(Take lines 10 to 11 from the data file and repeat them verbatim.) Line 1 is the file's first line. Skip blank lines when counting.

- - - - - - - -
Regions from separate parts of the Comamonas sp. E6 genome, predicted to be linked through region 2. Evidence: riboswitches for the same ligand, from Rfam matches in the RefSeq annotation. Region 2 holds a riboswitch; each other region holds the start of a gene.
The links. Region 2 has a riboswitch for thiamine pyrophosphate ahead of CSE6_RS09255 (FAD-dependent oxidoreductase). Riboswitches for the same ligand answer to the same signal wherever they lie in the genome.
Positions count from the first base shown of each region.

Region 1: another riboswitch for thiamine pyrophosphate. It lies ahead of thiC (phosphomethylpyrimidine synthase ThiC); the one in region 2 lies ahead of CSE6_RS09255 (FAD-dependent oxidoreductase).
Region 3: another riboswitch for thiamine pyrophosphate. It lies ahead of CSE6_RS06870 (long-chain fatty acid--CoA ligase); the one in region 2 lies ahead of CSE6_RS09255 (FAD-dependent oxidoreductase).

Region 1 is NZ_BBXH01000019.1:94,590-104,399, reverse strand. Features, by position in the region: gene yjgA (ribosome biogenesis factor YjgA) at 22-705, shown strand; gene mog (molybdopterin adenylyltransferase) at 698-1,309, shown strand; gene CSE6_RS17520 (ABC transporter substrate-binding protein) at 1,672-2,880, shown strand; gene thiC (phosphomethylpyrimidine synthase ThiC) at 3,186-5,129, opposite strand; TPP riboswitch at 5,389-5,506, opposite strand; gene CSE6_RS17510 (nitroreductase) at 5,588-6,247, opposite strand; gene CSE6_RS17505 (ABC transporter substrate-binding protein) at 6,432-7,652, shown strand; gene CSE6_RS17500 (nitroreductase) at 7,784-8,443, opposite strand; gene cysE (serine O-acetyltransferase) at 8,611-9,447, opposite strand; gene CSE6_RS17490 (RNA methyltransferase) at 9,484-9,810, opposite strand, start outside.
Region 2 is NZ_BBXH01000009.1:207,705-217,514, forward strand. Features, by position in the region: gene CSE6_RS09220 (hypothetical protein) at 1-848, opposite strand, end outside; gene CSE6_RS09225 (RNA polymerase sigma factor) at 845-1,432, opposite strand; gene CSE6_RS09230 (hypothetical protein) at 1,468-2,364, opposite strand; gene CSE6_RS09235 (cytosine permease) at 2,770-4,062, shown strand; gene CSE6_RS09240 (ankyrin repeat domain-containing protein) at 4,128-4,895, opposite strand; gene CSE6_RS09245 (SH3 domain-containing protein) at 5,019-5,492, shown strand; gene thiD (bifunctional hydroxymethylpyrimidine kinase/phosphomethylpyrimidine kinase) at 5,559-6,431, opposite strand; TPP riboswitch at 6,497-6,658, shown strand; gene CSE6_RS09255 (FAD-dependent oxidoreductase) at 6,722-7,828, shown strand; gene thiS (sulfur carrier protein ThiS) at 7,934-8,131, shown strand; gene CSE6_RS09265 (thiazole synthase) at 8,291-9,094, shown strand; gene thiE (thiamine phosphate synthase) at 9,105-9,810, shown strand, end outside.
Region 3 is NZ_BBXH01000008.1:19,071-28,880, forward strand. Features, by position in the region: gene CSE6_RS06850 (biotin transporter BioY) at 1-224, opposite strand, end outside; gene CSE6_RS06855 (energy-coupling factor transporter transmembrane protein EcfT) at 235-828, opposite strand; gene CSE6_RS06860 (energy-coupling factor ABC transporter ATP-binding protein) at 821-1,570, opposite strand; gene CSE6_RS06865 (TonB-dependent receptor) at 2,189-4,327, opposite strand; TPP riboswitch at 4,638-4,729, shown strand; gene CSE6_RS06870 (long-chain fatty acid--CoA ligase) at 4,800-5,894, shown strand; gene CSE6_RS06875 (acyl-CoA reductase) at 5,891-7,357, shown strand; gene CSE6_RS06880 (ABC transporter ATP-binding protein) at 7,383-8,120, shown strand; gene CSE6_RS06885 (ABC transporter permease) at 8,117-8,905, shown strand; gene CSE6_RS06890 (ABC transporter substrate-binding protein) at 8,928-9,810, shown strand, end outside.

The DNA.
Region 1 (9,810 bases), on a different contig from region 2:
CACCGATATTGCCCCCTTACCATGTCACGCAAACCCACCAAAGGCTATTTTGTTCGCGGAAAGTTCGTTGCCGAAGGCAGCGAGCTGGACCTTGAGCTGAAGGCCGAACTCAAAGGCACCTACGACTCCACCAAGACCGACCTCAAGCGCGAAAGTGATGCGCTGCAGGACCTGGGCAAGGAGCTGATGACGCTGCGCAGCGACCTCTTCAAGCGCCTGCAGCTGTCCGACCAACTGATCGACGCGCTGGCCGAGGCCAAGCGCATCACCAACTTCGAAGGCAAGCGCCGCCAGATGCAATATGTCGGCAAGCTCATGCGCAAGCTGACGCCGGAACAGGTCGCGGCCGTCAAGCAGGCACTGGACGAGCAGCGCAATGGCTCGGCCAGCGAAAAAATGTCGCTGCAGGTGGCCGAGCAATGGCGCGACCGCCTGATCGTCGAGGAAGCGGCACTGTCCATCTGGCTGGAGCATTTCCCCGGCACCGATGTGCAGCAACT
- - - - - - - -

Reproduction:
Region 1 (9,810 bases), on a different contig from region 2:
CACCGATATTGCCCCCTTACCATGTCACGCAAACCCACCAAAGGCTATTTTGTTCGCGGAAAGTTCGTTGCCGAAGGCAGCGAGCTGGACCTTGAGCTGAAGGCCGAACTCAAAGGCACCTACGACTCCACCAAGACCGACCTCAAGCGCGAAAGTGATGCGCTGCAGGACCTGGGCAAGGAGCTGATGACGCTGCGCAGCGACCTCTTCAAGCGCCTGCAGCTGTCCGACCAACTGATCGACGCGCTGGCCGAGGCCAAGCGCATCACCAACTTCGAAGGCAAGCGCCGCCAGATGCAATATGTCGGCAAGCTCATGCGCAAGCTGACGCCGGAACAGGTCGCGGCCGTCAAGCAGGCACTGGACGAGCAGCGCAATGGCTCGGCCAGCGAAAAAATGTCGCTGCAGGTGGCCGAGCAATGGCGCGACCGCCTGATCGTCGAGGAAGCGGCACTGTCCATCTGGCTGGAGCATTTCCCCGGCACCGATGTGCAGCAACT